They put me up at the Michigan League, which looks like a typical student activity center (cafe, study areas, meeting rooms) except it has a hotel hidden on its fourth floor. Weird but nice. I remarked to someone that one of my favorite things to see while traveling is bricks. We don't have brick buildings in northern California. Ours all fell down in 1906. 
Wandering Ann Arbor. Look at all the bricks!

If your college town doesn't have an old movie theater converted to showing obscure arthouse films and Oscar shorts, you're going to the wrong college.
Some of the people who dropped by the Ann Arbor District Library that evening. The girl at center in the salmon-colored shirt next to Alex Stern is her daughter Sofia, who is a budding graphic novelist, likes plain cheese pizza, and is my new best friend, not least because knowing me puts her only one degree of separation away from her hero Raina Telgemeier. 

Jim Ottaviani is the writer of science-themed nonfiction comics. His subjects have included physicists Niels Bohr and Richard Feynman, Quantum Theory, the Moon Race, Jane Goodall, and Alan Turing. Jim and I are Facebook friends but had never met, and I didn't even know he lived in Ann Arbor until he told me he'd try to make my talk. And he did!

In addition to Jim, two other creators whose work I know and appreciate showed up completely out of the blue. Jerzy Drozd teaches comics, makes webcomics and podcasts, and with Ernie Colon illustrated a graphic adaptation of the Warren Commission Report (published by Abrams ComicArts!). His wife Anne Drozd, in addition to being his collaborator on several projects, is also on the library staff and introduced my talk.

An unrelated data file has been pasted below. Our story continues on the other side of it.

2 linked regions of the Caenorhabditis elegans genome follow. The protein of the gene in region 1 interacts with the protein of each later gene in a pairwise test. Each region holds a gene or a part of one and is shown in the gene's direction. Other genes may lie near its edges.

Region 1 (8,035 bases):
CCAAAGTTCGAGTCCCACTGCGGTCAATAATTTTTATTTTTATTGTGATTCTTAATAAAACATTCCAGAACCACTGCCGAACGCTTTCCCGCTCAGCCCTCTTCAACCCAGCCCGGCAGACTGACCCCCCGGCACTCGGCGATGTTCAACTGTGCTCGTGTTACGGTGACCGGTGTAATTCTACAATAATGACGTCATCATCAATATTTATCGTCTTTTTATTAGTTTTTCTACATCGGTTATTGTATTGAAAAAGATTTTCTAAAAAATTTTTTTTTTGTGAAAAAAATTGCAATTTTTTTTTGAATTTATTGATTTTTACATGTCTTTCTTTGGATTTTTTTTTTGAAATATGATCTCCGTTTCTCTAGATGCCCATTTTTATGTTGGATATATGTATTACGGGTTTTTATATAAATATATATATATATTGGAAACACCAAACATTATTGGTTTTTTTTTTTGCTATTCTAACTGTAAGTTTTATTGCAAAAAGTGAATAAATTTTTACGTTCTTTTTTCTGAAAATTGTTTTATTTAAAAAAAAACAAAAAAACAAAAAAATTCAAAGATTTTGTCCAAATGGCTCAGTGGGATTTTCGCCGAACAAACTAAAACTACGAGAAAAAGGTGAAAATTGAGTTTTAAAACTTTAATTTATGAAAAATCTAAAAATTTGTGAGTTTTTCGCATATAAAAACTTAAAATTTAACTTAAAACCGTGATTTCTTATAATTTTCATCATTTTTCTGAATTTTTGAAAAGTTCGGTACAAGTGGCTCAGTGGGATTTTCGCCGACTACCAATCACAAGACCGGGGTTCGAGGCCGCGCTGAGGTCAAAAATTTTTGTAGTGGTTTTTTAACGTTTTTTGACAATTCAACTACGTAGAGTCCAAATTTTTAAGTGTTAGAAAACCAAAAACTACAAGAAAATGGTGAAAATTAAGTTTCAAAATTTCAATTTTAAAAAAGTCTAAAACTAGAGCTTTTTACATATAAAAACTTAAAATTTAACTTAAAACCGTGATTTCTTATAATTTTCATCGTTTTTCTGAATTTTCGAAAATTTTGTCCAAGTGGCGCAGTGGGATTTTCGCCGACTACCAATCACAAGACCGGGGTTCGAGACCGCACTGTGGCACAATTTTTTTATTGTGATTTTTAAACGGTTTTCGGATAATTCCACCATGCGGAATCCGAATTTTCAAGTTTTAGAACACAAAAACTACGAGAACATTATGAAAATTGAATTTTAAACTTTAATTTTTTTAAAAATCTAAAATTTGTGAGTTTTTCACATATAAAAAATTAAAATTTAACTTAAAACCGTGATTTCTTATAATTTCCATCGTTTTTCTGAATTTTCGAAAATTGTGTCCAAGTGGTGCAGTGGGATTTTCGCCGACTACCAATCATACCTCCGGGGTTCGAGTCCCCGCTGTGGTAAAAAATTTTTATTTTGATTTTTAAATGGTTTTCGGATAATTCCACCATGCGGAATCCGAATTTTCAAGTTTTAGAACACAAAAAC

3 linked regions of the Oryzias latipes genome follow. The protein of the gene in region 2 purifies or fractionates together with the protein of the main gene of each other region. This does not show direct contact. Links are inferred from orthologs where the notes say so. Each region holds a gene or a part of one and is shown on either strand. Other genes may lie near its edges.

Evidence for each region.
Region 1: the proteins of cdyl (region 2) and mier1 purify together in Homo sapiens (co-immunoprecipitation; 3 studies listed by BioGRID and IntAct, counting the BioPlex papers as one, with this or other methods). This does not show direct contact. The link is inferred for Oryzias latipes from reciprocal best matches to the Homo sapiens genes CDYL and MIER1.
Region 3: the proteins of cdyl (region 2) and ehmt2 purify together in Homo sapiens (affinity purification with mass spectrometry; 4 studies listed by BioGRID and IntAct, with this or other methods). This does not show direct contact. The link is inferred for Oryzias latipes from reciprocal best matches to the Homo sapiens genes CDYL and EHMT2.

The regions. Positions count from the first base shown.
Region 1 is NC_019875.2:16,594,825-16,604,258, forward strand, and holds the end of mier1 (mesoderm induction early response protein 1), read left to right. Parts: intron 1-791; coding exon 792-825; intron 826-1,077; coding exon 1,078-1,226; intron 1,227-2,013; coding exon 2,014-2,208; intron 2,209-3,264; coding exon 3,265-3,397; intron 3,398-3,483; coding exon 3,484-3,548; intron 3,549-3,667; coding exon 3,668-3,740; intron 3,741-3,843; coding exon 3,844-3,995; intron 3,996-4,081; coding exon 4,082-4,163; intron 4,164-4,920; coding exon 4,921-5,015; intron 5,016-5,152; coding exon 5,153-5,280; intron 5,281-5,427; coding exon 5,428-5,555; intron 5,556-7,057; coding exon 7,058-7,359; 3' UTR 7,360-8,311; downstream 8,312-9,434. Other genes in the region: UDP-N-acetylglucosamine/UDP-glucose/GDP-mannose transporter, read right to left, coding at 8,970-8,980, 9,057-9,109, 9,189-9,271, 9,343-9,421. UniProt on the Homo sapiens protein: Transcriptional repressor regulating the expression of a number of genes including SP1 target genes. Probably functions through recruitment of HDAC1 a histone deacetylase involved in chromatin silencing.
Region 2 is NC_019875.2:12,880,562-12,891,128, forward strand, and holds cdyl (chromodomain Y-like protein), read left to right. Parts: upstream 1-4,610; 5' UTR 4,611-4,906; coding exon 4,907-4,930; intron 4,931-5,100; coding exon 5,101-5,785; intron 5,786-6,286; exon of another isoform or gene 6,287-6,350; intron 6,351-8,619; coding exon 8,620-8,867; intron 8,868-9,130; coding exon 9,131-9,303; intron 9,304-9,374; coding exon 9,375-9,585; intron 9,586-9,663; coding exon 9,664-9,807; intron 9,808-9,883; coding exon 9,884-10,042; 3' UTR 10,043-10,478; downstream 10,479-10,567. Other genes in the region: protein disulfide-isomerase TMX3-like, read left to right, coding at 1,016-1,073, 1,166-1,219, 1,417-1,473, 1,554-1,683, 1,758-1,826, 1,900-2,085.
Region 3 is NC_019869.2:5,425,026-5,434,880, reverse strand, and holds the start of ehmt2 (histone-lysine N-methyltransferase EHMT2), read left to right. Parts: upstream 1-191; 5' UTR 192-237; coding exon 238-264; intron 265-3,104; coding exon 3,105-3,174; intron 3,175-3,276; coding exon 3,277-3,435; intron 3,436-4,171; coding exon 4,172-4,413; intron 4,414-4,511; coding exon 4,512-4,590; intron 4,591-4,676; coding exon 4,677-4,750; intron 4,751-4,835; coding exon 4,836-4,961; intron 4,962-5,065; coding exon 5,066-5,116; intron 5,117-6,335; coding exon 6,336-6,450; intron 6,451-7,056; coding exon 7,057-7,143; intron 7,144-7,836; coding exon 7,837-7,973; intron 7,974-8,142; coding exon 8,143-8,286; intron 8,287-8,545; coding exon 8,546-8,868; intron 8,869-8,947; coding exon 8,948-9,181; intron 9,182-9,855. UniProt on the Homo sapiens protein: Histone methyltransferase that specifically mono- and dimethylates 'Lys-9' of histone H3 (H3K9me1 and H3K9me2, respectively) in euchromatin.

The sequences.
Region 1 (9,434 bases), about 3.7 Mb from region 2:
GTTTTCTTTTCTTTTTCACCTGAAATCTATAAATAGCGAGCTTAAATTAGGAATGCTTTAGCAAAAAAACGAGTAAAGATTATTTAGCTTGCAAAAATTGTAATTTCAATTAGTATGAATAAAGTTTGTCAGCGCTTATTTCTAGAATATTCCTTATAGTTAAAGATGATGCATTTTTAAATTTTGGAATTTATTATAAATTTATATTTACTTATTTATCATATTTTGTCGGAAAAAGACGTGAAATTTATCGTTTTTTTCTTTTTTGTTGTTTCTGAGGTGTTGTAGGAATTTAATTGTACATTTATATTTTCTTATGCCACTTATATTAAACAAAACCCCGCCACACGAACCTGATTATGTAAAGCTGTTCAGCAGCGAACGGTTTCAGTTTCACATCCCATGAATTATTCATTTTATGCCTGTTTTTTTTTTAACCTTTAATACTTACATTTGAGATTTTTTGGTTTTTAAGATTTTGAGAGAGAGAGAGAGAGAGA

I expected Jim to show and was excited enough about that, but to get Anne and Jerzy at the same time was like Christmas morning.

With Jerzy and Anne.
Enjoying adult beverages after the library talk with Jim, Jim's wife Kat, Anne and Jerzy. It turns out we've all worked with my pal and editor Charlie Kochman at Abrams, and so traded much intelligence and strategy.
Heh heh heh.

Wednesday morning I had some wander time before lunch with about 15 or 20 honors students. This was a less formal setting and I aimed to say more than I usually would about the history of comics as an artistic and literary medium (the Art of the People!) still working to gain respect. Hope I made a good case. I had an especially nice pre-lunch conversation with philosopher and honors program advisor Henry Dyson.

The luncheon set-up. I sat in a comfy chair up front while students grabbed a plate of food (good stuff!) and ate while we talked.

After lunch I went downstairs to a car waiting at the door to whisk me to the airport, where after about seven hours on two planes (separated by a rice bowl dinner at LAX) and another hour and a half dodging fender-benders on a rainy drive home, I oozed into bed dreaming of snow-blown bricks and hungry squirrels.

This trip was a nice career highlight for me. Thanks to Alex and Laura for making it happen (and for teaching my book!); Jim, Kat, Jerzy and Anne for talking shop; Sofia for drawing me a picture; and the students for being good people and good sports. Great school and town! Someday I'll be back for Zingerman's.